I love egg art. It’s low-cost, eco-friendly, and a craft that appeals to all ages. So I was delighted when Search Press got in touch and asked if I’d like to review Egg Art, 50 Designs to Paint, Dye and Draw by Katya Trischuk.
Disclaimer: I received a free copy of Egg Art, 50 Designs to Paint, Dye and Draw for this review.
For those of you who don’t know, Search Press is the leading art and craft publisher here in the UK. They publish a diverse range of craft titles ranging from wood-craft and watercolour painting to string art rock painting and everything in between.
But before I tell you what you’ll find in Egg Art, I want to share some of my own easy egg decorating designs.
Sgraffito is an art technique in which a surface layer of paint, plaster, slip, etc., is scratched away to reveal a ground of contrasting colour underneath. In this tutorial, we will first show you a simple technique for blowing an egg, and then how to decorate it using Sgraffito. Egg blowing is such a fun activity for the whole family – even Daddy had a go!
Decoupage is the art of decorating an object by gluing coloured paper on to it, then sealing the finished product in layers of varnish until the cut-out appearance vanishes altogether. Artisans in the past have combined this technique with specialist paints and finishes such as gold leaf to produce stunning works of art.
Although I can not promise that our works of art will end up in a museum in a couple of hundred years, it is easy to use the concept of decoupage at home to decorate objects. And it is a fun activity to do with the kids.
These pretty string wrapped eggs are perfect for Easter decorations and are quick and easy to make without having to use messy glue. We used wooden eggs for our base which we had painted white, but I think this method would work just as well with blown eggs (check out our instructions here), or the polystyrene ones you find in the craft stores.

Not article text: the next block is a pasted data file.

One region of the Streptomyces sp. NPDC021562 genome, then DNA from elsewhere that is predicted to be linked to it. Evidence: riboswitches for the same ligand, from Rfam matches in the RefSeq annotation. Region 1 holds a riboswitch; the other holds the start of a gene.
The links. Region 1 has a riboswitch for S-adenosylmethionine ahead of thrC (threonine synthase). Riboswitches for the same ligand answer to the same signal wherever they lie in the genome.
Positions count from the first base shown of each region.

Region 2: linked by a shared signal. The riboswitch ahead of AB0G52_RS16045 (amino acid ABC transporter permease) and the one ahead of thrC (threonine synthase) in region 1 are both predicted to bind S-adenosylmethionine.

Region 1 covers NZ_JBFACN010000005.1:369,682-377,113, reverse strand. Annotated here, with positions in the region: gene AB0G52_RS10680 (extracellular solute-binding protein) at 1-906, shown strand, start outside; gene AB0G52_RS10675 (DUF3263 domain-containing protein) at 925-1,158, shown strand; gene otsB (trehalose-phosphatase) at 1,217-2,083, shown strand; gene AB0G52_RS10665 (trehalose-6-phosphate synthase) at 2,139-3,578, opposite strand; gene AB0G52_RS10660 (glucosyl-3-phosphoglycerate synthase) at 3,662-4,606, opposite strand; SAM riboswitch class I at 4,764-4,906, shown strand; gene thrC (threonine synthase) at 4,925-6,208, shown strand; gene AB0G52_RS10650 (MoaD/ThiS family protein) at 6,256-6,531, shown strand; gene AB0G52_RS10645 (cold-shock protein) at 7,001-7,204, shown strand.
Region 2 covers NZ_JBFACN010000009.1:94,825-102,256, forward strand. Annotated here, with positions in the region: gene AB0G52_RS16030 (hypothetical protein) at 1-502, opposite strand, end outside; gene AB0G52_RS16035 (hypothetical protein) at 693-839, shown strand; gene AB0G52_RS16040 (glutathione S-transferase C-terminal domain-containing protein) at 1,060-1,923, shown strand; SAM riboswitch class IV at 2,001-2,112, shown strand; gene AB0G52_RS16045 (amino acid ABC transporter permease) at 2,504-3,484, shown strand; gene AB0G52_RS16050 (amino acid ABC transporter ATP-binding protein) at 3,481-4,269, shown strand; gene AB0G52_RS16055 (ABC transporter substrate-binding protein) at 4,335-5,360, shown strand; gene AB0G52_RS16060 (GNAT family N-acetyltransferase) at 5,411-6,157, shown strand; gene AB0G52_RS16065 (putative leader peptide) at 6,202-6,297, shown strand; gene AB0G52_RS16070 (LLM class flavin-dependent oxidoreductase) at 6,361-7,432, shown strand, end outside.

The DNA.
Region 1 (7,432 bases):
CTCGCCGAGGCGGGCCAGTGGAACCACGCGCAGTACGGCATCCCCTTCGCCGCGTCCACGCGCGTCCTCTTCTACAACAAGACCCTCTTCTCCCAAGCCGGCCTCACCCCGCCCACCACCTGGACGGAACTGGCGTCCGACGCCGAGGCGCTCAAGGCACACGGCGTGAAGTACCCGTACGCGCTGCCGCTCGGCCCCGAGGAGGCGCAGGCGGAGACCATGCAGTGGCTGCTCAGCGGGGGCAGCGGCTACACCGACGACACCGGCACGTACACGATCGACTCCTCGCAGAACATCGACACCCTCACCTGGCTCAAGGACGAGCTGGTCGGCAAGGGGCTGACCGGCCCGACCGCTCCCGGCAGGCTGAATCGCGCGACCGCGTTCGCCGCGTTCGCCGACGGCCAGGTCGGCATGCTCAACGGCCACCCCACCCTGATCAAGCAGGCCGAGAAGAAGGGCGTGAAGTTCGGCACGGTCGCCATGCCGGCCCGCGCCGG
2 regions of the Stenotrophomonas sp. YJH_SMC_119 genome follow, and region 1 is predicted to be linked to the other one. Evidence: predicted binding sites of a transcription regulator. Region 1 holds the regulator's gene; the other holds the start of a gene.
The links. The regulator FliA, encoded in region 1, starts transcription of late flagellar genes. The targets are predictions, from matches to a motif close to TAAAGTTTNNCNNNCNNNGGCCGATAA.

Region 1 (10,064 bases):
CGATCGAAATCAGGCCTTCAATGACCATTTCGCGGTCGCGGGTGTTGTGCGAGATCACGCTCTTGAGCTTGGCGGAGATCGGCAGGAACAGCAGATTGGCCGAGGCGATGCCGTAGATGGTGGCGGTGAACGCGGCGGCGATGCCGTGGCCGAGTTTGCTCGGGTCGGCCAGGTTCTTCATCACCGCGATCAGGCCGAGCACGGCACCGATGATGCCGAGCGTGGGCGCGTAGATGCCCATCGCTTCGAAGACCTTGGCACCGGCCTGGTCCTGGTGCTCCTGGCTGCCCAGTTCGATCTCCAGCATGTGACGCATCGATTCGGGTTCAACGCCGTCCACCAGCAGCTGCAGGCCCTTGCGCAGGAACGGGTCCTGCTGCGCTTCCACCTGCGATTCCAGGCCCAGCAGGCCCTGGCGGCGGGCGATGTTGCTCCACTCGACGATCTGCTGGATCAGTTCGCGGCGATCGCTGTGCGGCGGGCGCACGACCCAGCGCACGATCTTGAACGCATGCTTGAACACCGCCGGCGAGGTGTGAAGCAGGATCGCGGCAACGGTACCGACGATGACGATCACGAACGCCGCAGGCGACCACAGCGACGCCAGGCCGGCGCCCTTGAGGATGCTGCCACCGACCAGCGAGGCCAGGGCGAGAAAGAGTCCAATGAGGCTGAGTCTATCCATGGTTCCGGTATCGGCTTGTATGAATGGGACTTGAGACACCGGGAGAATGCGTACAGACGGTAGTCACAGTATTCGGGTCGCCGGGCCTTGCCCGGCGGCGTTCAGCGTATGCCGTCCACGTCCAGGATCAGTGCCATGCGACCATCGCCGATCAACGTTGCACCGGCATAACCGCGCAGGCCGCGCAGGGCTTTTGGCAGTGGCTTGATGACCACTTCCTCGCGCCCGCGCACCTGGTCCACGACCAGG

Learn the process of wet felting using a washing machine with this Easy Wet Felted Easter Egg Owl using a wooden egg form.
What you’ll find inside Egg Art. 50 Designs to Paint, Dye and Draw
The focus of the book is, of course, the 50 beautiful egg art designs. Each project has well laid out instructions as well as a beautiful photograph of the finished design.
Designs range from those suitable for the youngest members of the family to try out on hard-boiled eggs to more intricate designs that require a little more patience and artistry.
The techniques that particularly caught my eye were the batik dyed eggs using a stylus to apply beeswax resist and the vinegar etching to remove the colour from brown shelled eggs.
As well as the 50 projects, Egg art also includes the following useful sections.
• Tools and materials used in egg art
• Showcasing your egg art – ideas for displaying them around your home
• Techniques such as egg blowing and dyeing
What I liked about Egg Art. 50 Designs to Paint, Dye and Draw
I like instructions that show every stage of a project, and that’s what you get with this book. Even the more intricately decorated eggs look achievable thanks to Katya’s step by step instructions. The designs themselves are gorgeous, and the techniques used clearly explained. I challenge you not to feel inspired after flicking through this book.